Hi! Thank you for your response. I am seeing a surgeon named Richard Francis. My curve was 37 degrees, but according to my last X-ray, has progressed to 40.46. The surgery Dr. Francis does uses a technique called Mazor robotics. It creates a pre operative blueprint of The surgery. This helps with accuracy which leads to Shorter recovery and length of stay. I am actually getting a second opinion the end of July. I just want to be sure this is what I need. Did you have normal lordosis before surgery? Thanks again!
Sara

Jenna.KB
06-07-2012, 03:58 AM
Hi! Thank you for your response. I am seeing a surgeon named Richard Francis. My curve was 37 degrees, but according to my last X-ray, has progressed to 40.46. The surgery Dr. Francis does uses a technique called Mazor robotics. It creates a pre operative blueprint of The surgery. This helps with accuracy which leads to Shorter recovery and length of stay. I am actually getting a second opinion the end of July. I just want to be sure this is what I need. Did you have normal lordosis before surgery? Thanks again!
Sara

Hi Sara

Welcome to the forum. I'm currently waiting for further scoliosis surgery but have shrunk in height by 2 inches in 12 mths. My surgeon thinks with my curves I will get approx 3-4 inches back in height which would be fabulous. I'm 27 and have always been small but conscious of my stomach because my torso is squashed down. I've seen some amazing pictures on this forum that seem to show the torso lengthening, the curve reduce considerably and the stomach stretched out. In particular a lady called Doreen who had surgery a few months ago (think she's 44) lost approx 12 pounds in weight after surgery and her before and after pictures look great, you can definately see her stomach has been stretched out and flattened. I'm keeping my fingers crossed.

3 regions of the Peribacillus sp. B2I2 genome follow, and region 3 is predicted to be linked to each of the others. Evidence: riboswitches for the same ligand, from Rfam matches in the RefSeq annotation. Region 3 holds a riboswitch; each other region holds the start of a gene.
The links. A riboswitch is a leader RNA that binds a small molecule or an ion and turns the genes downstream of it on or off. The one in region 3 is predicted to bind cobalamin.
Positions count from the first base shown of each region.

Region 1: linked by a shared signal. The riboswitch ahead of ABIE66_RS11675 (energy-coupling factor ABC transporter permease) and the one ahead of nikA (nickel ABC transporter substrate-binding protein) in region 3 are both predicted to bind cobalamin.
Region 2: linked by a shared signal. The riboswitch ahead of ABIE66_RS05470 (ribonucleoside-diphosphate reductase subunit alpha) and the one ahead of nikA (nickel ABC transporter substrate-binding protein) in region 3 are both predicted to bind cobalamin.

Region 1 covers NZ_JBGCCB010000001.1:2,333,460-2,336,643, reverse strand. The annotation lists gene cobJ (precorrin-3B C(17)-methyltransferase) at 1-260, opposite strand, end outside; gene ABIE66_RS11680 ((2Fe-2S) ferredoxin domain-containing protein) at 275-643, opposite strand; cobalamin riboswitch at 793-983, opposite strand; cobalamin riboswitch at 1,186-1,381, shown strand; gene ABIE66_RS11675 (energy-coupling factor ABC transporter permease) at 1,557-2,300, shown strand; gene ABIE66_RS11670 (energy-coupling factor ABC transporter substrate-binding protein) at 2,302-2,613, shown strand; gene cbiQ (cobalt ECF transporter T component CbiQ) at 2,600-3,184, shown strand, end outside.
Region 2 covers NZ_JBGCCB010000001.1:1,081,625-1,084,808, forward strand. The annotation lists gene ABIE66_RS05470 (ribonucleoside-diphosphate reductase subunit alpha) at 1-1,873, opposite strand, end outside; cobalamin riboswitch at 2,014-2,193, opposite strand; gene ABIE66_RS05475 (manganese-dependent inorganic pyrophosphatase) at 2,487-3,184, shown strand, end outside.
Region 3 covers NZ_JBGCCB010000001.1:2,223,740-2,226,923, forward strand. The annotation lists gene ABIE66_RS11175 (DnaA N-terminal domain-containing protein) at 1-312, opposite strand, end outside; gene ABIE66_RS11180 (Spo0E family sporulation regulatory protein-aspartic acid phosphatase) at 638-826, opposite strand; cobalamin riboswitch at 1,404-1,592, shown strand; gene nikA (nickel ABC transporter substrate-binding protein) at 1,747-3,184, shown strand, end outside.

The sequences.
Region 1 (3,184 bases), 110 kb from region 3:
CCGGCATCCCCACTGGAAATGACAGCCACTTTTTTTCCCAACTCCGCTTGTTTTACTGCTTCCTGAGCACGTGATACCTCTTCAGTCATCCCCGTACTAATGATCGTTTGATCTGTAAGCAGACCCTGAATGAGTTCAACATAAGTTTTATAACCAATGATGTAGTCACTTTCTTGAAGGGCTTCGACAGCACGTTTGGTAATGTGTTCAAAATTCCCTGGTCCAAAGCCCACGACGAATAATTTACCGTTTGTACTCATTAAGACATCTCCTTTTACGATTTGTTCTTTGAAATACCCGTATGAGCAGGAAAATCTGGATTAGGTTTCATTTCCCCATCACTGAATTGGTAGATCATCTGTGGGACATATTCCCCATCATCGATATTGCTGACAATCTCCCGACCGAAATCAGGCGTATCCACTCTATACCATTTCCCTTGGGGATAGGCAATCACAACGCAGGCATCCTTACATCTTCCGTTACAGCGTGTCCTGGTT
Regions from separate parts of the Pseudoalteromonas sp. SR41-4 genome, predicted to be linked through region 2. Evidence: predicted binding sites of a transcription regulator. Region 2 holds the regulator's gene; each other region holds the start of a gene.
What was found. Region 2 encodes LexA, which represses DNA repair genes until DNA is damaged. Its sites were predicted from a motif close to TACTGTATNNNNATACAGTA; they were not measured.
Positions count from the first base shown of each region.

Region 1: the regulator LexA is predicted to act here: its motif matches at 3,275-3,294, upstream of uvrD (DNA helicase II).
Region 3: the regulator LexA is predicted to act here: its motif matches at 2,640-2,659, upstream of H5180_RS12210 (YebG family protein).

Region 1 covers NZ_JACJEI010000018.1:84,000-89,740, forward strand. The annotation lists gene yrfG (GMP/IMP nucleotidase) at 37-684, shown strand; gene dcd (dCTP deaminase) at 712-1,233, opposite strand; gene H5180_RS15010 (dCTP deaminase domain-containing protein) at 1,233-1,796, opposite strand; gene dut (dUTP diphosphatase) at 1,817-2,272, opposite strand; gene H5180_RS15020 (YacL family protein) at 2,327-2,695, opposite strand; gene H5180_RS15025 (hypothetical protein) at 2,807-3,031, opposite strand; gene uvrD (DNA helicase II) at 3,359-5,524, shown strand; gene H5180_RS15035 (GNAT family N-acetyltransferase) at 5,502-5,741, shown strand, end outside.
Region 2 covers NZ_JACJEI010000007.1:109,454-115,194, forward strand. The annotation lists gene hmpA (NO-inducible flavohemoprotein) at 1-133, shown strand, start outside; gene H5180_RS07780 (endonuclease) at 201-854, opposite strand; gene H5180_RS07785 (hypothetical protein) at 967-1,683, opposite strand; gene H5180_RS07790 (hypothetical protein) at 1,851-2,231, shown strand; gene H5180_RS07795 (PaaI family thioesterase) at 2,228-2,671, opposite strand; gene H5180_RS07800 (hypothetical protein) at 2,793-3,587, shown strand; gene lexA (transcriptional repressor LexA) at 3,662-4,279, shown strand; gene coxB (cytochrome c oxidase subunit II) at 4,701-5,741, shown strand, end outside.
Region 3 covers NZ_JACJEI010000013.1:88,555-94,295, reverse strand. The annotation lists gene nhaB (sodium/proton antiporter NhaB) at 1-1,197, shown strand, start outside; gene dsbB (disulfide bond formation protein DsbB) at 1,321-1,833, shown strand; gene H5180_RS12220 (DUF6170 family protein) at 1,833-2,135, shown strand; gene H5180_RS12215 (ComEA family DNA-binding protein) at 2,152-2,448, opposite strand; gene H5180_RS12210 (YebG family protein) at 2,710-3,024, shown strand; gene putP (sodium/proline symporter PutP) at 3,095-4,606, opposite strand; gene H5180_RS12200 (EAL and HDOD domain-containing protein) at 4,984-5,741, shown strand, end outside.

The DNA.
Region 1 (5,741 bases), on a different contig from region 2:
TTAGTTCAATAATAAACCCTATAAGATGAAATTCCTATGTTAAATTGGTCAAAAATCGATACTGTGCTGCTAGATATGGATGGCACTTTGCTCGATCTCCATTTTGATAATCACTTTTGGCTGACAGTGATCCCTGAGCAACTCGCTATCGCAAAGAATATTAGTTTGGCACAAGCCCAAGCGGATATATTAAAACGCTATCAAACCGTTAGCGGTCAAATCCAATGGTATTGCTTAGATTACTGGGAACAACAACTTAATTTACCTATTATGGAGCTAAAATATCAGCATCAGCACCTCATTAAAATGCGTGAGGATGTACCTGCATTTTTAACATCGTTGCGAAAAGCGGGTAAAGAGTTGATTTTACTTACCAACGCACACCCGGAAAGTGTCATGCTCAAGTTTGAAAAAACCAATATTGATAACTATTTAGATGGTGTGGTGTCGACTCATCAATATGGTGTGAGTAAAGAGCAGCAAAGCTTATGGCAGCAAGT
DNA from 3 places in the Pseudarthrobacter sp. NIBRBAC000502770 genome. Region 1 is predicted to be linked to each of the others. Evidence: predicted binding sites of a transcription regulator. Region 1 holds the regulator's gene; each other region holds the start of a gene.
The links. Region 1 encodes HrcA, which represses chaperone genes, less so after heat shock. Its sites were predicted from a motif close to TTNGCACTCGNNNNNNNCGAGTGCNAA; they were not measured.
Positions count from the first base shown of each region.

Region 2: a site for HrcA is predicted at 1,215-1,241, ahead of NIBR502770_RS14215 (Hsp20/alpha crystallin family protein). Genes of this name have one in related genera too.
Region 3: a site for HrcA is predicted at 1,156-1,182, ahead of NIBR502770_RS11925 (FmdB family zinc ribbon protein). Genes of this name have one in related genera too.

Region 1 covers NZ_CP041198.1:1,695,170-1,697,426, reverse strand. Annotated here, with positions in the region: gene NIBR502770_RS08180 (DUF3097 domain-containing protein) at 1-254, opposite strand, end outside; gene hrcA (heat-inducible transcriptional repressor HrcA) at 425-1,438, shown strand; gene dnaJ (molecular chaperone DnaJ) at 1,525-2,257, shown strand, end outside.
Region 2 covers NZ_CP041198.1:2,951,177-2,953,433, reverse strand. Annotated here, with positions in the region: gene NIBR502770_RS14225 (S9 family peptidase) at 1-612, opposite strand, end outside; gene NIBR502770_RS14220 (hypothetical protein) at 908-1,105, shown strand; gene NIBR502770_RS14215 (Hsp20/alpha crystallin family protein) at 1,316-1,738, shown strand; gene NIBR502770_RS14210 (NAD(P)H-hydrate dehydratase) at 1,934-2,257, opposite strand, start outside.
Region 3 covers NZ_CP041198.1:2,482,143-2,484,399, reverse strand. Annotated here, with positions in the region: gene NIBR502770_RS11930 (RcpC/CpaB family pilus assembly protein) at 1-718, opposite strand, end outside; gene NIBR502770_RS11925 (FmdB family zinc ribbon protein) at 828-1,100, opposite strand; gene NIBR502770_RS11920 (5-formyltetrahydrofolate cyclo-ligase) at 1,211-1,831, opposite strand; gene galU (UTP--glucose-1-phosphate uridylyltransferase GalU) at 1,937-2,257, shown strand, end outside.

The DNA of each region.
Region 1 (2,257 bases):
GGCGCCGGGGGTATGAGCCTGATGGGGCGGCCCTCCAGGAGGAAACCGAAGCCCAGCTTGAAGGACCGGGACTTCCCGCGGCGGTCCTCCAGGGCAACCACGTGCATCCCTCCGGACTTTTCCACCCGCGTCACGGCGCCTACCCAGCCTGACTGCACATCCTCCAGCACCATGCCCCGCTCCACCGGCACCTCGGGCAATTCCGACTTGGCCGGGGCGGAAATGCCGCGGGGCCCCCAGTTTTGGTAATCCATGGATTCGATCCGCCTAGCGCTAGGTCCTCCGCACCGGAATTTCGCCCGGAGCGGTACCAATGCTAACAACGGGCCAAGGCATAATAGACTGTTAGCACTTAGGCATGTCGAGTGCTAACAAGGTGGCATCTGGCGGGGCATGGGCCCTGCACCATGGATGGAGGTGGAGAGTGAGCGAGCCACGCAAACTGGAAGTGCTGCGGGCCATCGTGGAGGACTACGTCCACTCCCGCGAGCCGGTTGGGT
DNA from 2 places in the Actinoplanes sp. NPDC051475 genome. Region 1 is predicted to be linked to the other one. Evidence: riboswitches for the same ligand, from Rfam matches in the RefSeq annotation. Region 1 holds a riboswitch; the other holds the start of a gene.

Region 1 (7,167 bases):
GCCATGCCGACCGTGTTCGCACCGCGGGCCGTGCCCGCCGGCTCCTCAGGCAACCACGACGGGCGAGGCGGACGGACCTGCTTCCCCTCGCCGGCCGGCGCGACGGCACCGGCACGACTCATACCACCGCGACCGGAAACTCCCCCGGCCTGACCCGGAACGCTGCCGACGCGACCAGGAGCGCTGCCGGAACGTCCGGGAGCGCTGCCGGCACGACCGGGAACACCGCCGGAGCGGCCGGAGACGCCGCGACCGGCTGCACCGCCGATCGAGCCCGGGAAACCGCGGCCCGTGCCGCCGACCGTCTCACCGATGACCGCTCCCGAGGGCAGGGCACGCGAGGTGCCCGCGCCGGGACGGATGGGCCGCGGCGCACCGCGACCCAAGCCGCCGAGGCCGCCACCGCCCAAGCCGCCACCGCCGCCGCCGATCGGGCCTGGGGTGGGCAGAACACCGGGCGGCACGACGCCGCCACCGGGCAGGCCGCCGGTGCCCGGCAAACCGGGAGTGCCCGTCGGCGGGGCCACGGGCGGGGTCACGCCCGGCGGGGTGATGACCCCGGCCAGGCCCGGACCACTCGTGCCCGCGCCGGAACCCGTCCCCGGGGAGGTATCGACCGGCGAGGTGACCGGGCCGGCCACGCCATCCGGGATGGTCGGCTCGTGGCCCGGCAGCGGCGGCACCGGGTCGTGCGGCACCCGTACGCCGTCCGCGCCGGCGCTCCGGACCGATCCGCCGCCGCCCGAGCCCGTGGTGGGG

Re surgery I think a second opinion is always a good idea.

Good Luck

Jenna

debbei
06-07-2012, 06:47 AM
I was also fused T3 to L3, anterior only. My stomach didn't stick out any more after surgery, (that's after all the surgical swelling goes down, which can take a few months.)

I was FAR from 'back to normal' in 6 months; that really does sound like he's pushing his estimate. I did feel much better at 6 weeks, but I was still on narcotics and still very 'tender.' I wouldn't say I was back to normal, honestly, for 18 months. I was 46 at time of my surgery.